Keep several rods handy and switch often, paying close attention to where the hits come from and what kinds of baits and presentations attract the most strikes. By day's end, veteran anglers are zipping past a lot of good-looking stuff to key on certain types of cover that produce the bulk of the bites.
FOLLOW THE FOOD
Part of what makes Kentucky and Barkley outstanding lakes for bass year after year is a super-abundance of shad. No matter which lake you're fishing, which species you're targeting and whether you're fishing shallow, deep or in between, locating concentrations of shad is always a good move.
Shad locations actually tell anglers a couple of things. Most obviously, they reveal potentially productive areas. If a hump has shad all over it, bass are almost certainly nearby. If a creek is loaded with baitfish, the bass are probably holding around nearby cover.
Along with specific spots, baitfish reveal information about depths. Any time a baitfish school shows up on the graph 8 to 10 feet beneath the surface, an angler can count on there being plenty of bass in the same depth range. When that occurs, your next step is to search for points, humps and other structure that offer good bass habitat in those depth ranges. Likewise, if baitfish are flipping on the surface of a creek and are visible to fishermen, there's no reason to fish more than a few feet deep.
THE NIGHT BITE
Many anglers on Kentucky and Barkley lakes begin abandoning daytime fishing and looking for the night bite beginning some time in May each year. The biggest surge of night-fishermen begin showing up on Memorial Day weekend, when crowds of pleasure boaters begin increasing for the summer. However, night bass fishing heats up before then and can be very good for the few anglers who opt to go out at night during early May.
Smallmouth specialists are especially fond of the after-hours approach. But fishing under the stars can produce very good action for both major species. The upper ends of major points, the tops of humps that rise fairly close to the surface, and ditches close to main channel breaks offer good nighttime prospects. Most night-fishermen concentrate on the Tennessee and Cumberland River channels, but structural features that front channels of significant creeks also can be very productive.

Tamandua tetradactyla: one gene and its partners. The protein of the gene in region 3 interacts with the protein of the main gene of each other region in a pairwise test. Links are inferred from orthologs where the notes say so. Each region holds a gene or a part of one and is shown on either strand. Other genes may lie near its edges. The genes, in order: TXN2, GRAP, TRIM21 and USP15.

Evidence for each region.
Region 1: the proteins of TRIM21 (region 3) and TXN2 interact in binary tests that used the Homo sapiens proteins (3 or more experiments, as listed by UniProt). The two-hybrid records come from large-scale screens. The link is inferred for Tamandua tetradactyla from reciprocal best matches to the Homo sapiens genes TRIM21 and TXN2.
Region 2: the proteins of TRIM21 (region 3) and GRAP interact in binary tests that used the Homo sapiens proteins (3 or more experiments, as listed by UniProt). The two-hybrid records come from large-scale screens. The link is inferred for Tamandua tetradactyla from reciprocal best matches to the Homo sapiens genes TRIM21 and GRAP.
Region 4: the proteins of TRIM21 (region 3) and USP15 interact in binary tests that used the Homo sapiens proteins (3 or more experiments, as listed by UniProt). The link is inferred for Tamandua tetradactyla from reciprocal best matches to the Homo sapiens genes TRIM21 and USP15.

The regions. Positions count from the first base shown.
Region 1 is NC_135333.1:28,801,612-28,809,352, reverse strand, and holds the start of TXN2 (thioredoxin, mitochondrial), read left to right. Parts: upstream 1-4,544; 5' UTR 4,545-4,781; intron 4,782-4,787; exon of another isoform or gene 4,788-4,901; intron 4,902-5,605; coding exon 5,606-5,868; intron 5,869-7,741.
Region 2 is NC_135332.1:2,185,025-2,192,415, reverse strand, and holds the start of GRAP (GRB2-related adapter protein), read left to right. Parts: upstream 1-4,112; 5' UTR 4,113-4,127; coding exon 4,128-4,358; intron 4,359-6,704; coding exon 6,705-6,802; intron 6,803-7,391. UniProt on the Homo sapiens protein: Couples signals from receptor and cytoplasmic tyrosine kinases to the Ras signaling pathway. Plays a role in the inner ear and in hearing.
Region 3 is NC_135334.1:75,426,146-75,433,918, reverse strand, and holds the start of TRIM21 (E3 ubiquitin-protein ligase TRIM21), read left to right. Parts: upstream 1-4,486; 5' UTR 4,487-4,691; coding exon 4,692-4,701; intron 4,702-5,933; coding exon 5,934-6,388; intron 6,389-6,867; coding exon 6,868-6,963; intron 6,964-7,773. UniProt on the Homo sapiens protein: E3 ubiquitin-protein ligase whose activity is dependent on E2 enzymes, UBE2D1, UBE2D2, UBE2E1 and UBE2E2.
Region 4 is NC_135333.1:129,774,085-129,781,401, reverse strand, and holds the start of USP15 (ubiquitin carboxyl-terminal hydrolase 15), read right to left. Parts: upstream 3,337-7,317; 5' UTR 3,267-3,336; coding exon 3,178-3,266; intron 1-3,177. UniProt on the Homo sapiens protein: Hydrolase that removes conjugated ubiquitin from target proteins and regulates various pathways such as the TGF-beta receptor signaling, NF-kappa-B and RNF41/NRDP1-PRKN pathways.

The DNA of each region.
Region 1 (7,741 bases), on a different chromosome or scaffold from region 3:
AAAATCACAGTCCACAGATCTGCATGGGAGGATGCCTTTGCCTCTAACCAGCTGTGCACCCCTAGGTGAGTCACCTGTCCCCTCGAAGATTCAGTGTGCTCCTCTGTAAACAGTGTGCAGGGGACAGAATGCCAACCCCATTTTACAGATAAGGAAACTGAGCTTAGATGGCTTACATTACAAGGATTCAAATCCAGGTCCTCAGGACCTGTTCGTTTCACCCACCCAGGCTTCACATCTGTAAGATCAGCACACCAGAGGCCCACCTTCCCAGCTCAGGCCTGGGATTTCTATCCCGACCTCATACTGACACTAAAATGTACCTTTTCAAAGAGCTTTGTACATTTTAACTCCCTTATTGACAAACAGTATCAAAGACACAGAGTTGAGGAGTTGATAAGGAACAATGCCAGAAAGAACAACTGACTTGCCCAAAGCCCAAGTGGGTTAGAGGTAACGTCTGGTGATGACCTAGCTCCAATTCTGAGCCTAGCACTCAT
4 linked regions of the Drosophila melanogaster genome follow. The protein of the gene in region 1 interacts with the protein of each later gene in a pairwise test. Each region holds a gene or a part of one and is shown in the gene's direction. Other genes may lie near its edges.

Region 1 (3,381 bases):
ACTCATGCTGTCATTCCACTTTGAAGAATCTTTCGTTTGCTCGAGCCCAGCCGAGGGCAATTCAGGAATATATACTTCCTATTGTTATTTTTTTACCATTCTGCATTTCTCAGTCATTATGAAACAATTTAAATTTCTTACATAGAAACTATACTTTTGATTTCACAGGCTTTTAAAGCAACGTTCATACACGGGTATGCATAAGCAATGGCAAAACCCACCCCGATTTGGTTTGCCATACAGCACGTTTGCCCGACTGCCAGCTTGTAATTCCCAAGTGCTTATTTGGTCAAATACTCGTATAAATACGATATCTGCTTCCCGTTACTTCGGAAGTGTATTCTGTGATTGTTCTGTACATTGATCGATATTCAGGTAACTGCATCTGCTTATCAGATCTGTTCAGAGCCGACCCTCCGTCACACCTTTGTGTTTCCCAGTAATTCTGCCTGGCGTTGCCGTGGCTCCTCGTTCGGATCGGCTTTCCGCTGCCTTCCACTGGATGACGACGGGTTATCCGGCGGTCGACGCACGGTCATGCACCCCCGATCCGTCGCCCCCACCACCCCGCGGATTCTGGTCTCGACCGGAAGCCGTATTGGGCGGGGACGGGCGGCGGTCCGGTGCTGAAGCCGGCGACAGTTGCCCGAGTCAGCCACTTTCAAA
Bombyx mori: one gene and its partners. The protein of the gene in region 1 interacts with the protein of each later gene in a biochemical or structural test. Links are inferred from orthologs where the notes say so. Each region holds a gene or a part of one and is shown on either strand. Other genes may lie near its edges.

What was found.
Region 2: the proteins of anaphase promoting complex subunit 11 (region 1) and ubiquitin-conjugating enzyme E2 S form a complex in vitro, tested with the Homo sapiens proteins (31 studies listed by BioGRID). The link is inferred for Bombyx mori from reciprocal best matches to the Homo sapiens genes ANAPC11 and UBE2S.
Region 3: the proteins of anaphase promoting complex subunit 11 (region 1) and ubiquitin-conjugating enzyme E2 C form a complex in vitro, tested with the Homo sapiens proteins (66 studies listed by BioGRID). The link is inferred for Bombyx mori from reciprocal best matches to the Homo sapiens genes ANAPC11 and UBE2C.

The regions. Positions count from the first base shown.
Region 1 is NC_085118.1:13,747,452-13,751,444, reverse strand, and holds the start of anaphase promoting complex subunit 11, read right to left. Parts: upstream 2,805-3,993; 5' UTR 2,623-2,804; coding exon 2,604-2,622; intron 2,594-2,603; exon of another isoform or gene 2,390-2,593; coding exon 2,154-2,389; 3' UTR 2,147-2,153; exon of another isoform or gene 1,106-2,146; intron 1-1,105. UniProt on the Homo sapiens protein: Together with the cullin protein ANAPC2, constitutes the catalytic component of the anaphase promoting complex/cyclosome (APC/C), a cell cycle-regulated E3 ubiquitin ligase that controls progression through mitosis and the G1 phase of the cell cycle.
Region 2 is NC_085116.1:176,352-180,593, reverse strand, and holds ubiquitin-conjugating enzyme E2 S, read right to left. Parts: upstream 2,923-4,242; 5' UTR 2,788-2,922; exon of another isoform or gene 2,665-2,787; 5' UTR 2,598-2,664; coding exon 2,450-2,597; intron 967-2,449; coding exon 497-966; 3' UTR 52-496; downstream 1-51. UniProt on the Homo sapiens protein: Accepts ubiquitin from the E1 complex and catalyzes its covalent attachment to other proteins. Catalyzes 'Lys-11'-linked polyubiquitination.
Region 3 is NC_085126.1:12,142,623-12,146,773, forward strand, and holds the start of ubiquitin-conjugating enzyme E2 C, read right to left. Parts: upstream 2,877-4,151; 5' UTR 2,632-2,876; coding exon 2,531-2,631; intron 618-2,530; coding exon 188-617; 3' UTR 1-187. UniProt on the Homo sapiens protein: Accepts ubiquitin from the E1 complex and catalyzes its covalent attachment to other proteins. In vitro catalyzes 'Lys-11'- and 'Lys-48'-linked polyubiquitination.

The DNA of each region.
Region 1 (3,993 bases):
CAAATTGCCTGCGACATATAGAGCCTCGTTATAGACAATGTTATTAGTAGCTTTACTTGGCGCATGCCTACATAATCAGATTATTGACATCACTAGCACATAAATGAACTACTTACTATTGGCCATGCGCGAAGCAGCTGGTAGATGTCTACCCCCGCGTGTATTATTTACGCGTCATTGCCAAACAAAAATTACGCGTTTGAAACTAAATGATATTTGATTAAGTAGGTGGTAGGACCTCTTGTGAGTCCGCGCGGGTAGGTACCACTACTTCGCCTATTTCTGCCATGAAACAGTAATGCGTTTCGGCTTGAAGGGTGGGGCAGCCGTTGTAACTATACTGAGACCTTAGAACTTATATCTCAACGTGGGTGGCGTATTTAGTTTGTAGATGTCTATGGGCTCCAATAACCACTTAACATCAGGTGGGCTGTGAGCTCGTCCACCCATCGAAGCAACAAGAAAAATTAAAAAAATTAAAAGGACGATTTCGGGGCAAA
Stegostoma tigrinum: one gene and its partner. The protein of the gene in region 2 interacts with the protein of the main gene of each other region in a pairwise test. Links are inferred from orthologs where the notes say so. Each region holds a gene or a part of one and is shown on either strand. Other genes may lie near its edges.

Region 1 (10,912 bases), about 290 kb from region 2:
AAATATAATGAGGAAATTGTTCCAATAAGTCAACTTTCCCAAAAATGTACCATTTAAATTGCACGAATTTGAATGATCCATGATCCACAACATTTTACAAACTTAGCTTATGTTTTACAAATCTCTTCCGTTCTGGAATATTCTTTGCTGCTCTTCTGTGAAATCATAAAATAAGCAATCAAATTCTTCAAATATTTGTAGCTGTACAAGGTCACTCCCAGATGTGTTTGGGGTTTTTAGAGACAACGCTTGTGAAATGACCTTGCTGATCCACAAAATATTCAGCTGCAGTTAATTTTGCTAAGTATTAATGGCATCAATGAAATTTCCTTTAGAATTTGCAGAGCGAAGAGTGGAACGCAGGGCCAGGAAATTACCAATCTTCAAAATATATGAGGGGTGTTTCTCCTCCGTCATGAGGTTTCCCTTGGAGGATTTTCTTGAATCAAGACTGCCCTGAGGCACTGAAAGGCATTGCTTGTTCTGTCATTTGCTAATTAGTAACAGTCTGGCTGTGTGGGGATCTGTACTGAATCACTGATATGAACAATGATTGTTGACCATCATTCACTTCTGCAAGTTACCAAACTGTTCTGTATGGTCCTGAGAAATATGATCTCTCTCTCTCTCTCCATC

Probably the most popular -- and arguably the most effective -- style of bait for night-fishing on Kentucky Lake is a big, dark-colored "thumper" spinnerbait with a single, oversized Colorado blade. Anglers will slow-roll big blades over structural features and hold on tight.
Soft-plastics also get the nod from many nighttime fishermen. Dark colors are again the norm, with red and black ranking among the most popular colors. Oversized worms on Texas rigs, lizards on Carolina rigs and big grubs on leadheads all get their share of use by night-fishermen.
Anglers shouldn't overlook jigs. Hair jigs, especially, account for a lot of night bass. Jig presentations range from straight dragging retrieves to "stroking," which entails making high rips of the rod and then letting the bait fall again. Many jig hits come on the fall, and the stroking tactic kind of recreates the fall several times during each retrieve.
BETWEEN THE LAKES
And finally, anglers shouldn't overlook the "water between the lakes," especially if they have smallmouth bass in mind. The canal linking Kentucky and Barkley lakes holds smallmouths year 'round and serves up extra-good action any time there's current flowing through the canal. Current -- which can flow in either direction -- occurs whenever one dam is running more water than the other. Generally speaking, the more significant the current in the canal, the better the smallmouth fishing.
Actually, the canal has several things in its favor as a smallmouth spot. In addition to having current commonly pushing through it, the canal has extensive riprap along its banks. The rocks hide crawfish and other forage while offering fine smallmouth habitat. Plus the canal is close to some of the best smallmouth habitat in both lakes.
Topwater action is a terrific bet during most mornings and evenings. Throughout most of the day, however, anglers commonly throw crankbaits to the canal's rocky banks, holding their boat fairly close to the edge and casting parallel or at a 45-degree angle so that the lure kicks the rocks during the retrieve. Another outstanding option is to cast a weightless YUM Houdini shad just out from the bank and let it fall freely through the water column.
Anglers also catch some largemouths from the canal, including occasional good ones. Smallmouths are the main attraction, however, and most bass fishermen who work the canal do so with bronzebacks in mind.
BEFORE YOU GO
A reciprocal agreement between Kentucky and Tennessee allows Kentucky-licensed anglers to fish as far south as the U.S. Highway 79 bridge in Tennessee. There is no reciprocal agreement concerning Barkley, so anglers must remain north of the border.
A 15-inch minimum size applies to Kentucky and Barkley lakes and the canal that connects the two. The statewide limit of six black bass applies.